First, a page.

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Planned Parenthood of Greater New York will remove Margaret Sanger’s name from a clinic in Lower Manhattan due to her “harmful connections to the eugenics movement.”
In addition, the organization is in discussions with city leaders in New York City to remove her name from a street sign that is near its officers on Bleecker Street, where it has hung for two decades, the New York Post reported.
Sanger, then a public health nurse, founded the national organization around 1916, opening the first birth control clinic with her sister and a friend in Brooklyn.
Sanger has long been seen as a feminist icon for her pathfinding views regarding a woman’s right to choose birth. A Time magazine expose in October 2016 — the 100th anniversary of the opening of the Brooklyn clinic — noted that she viewed such choice as a fundamental women’s rights issue.
“Enforced motherhood is the most complete denial of a woman’s right to life and liberty,” she wrote in 1914.
But her views on the now-discredited eugenics movement are proving to be her undoing at a time of ‘wokeness’ throughout the Left.
Specifically, eugenics was the promotion of selective breeding to weed out so-called undesirable humans. In 1921, Sanger wrote that “the most urgent problem today is how to limit and discourage the over-fertility of the mentally and physically defective.”
What’s more, though some historic figures like Martin Luther King Jr. have praised Sanger’s work, her efforts to promote eugenics — and her birth control clinics — were very often focused on people of color and those who were disabled.
“She did focus her efforts on minority communities, because that was where, due to poverty and limited access to health care, women were especially vulnerable to the effects of unplanned pregnancy. As she framed it, birth control was the fundamental women’s rights issue,” Time noted.
In a statement, Planned Parenthood of Greater New York called the removal of Sanger’s name long overdue.
“The removal of Margaret Sanger’s name from our building is both a necessary and overdue step to reckon with our legacy and acknowledge Planned Parenthood’s contributions to historical reproductive harm within communities of color,” said the organization’s chairwoman, Karen Seltzer.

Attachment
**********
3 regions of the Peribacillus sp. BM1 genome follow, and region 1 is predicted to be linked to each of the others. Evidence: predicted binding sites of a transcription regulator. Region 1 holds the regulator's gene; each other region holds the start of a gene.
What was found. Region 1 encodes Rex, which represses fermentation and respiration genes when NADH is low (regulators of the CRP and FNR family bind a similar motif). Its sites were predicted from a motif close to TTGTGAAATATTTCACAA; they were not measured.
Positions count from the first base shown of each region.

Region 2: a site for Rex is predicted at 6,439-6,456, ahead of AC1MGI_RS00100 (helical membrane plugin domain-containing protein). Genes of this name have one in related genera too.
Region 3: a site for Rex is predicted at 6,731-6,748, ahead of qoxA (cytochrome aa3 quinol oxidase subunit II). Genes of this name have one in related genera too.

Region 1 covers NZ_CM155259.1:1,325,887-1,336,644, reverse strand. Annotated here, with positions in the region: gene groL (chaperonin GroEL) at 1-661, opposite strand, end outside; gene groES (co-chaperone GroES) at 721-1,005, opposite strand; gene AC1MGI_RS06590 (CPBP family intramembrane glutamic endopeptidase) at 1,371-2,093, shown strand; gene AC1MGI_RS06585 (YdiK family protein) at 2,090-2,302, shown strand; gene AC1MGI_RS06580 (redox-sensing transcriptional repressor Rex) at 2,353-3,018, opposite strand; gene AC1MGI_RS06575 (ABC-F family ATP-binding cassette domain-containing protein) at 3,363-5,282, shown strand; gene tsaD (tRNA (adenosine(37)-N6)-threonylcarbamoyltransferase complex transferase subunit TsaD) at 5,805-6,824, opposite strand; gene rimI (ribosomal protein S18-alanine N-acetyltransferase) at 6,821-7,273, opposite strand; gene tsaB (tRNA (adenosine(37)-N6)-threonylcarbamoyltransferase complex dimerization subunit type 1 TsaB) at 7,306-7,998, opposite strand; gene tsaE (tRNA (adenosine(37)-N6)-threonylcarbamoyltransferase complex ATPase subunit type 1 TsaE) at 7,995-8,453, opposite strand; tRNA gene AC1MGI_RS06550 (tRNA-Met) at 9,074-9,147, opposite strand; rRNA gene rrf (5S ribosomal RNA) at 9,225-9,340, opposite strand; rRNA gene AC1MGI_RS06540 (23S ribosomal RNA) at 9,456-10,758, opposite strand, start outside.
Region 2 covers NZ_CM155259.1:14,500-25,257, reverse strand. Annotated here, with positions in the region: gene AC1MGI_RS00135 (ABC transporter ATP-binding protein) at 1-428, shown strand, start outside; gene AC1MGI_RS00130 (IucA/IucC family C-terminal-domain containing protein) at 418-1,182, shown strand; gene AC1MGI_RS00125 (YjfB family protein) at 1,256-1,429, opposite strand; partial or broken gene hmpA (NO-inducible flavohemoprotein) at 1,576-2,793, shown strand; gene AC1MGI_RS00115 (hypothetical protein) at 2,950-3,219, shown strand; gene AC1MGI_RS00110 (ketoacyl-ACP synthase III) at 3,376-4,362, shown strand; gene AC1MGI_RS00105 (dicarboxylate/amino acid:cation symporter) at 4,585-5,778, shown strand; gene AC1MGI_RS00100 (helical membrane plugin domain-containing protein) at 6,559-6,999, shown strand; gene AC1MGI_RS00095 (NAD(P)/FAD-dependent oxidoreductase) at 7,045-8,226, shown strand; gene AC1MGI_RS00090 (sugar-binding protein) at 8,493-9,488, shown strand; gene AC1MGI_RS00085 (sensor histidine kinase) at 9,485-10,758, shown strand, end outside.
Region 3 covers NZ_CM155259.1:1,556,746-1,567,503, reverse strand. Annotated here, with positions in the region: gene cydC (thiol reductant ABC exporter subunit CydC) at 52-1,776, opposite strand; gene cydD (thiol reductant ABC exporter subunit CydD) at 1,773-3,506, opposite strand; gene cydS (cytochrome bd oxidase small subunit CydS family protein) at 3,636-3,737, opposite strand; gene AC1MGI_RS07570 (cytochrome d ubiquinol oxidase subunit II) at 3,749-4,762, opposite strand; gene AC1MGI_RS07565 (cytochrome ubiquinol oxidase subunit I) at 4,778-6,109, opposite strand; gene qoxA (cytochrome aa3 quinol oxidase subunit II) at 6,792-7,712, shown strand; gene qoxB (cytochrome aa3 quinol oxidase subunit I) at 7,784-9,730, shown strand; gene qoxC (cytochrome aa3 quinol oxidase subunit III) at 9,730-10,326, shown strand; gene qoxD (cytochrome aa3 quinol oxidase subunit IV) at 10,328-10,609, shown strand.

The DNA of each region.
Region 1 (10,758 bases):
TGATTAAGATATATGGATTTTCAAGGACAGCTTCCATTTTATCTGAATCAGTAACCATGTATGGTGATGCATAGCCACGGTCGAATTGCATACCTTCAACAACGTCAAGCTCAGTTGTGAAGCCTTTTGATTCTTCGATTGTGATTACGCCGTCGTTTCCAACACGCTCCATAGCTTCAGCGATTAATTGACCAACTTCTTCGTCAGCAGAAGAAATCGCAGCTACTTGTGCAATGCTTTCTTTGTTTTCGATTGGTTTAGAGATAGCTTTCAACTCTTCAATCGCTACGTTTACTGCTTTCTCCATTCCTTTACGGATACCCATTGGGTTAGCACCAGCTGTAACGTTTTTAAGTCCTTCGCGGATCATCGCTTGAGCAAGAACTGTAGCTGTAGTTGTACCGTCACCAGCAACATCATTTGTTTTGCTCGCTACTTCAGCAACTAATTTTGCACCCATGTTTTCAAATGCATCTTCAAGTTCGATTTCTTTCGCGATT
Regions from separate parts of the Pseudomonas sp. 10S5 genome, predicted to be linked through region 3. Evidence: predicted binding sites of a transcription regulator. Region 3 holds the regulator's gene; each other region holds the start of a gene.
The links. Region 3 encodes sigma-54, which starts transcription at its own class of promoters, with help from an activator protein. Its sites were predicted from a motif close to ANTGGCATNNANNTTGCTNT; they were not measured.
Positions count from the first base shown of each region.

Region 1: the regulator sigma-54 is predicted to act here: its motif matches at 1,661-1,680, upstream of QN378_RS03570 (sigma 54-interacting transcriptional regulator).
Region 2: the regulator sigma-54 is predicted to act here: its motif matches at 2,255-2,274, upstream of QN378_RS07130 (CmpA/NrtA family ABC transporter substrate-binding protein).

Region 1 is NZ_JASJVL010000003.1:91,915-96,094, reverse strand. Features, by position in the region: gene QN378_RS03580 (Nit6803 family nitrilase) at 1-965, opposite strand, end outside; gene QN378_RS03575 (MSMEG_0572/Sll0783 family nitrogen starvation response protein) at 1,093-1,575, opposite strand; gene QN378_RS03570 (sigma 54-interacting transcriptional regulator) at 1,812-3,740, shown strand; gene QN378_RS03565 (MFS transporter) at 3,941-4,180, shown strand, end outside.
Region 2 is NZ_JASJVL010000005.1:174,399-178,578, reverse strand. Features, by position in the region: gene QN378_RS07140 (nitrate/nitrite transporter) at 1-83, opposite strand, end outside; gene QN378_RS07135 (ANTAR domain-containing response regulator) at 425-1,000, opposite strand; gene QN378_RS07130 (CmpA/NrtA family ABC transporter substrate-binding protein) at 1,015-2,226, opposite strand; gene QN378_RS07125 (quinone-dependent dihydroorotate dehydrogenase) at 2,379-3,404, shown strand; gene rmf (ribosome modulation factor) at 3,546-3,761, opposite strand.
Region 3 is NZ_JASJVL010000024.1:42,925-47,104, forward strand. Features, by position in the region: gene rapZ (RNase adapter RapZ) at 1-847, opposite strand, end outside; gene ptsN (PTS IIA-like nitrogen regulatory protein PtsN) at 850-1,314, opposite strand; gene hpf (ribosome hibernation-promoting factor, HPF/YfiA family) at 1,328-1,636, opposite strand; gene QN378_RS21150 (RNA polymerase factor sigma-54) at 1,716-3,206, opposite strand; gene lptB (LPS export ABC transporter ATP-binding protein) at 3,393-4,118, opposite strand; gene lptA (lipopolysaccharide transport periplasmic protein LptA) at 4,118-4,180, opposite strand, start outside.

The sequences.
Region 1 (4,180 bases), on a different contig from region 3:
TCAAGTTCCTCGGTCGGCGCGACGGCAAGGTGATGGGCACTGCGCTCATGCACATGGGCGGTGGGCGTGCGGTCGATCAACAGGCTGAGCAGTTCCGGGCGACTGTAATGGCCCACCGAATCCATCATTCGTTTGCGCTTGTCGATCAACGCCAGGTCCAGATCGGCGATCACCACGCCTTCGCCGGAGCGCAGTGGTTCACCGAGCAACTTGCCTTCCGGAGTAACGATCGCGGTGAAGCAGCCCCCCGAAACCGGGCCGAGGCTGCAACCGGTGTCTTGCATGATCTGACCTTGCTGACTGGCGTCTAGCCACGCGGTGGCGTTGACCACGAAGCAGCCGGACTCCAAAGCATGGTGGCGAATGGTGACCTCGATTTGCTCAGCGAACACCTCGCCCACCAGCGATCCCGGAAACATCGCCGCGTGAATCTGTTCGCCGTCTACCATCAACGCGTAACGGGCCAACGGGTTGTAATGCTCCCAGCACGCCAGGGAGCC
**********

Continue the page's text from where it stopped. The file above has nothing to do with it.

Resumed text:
“Margaret Sanger’s concerns and advocacy for reproductive health have been clearly documented, but so too has her racist legacy,” Seltzer added.
In 2016, the national Planned Parenthood organization issued a fact sheet denouncing Sanger’s beliefs but adding that her birth control efforts were well-intentioned.
That said, as Time noted, eugenics was eventually adopted and practiced by Nazi Germany as well, the Post reported.
And historians who have examined Sanger’s complicated past note that several of her statements and views are troubling.
For instance, allegedly as an attempt to downplay her ‘targeting’ of black communities, Sanger developed the “Negro Project” — a plan to reach out to black leaders and religious figures in particular so they could help her dismiss any suspicions about the family planning clinics she wanted to open throughout the South.
“We do not want word to go out that we want to exterminate the Negro population, and the minister is the man who can straighten out that idea if it ever occurs to any of their more rebellious members,” she wrote in a December 1939 letter to Dr. Charles Gamble.
“It seems to me from my experience…that while the colored Negroes have great respect for white doctors they can get closer to their own members and more or less lay their cards on the table which means their ignorance, superstitions and doubts,” she added.
In 1926, Sanger accepted an invitation to speak to the “women’s branch of the Ku Klux Klan,” commenting later that she well-received and had gotten additional offers to speak to white supremacist groups.
“In the end, through simple illustrations I believed I had accomplished my purpose. A dozen invitations to speak to similar groups were proffered,” she wrote.
“’They are…human weeds,’ ‘reckless breeders,’ ‘spawning… human beings who never should have been born,’” she noted in “The Pivot of Civilization,” a sort of manifesto she wrote discussing immigrants, the poor, and problems with philanthropy.
“Organized charity itself is the symptom of a malignant social disease…Instead of decreasing and aiming to eliminate the stocks [of people] that are most detrimental to the future of the race and the world, it tends to render them to a menacing degree dominant,” she added.
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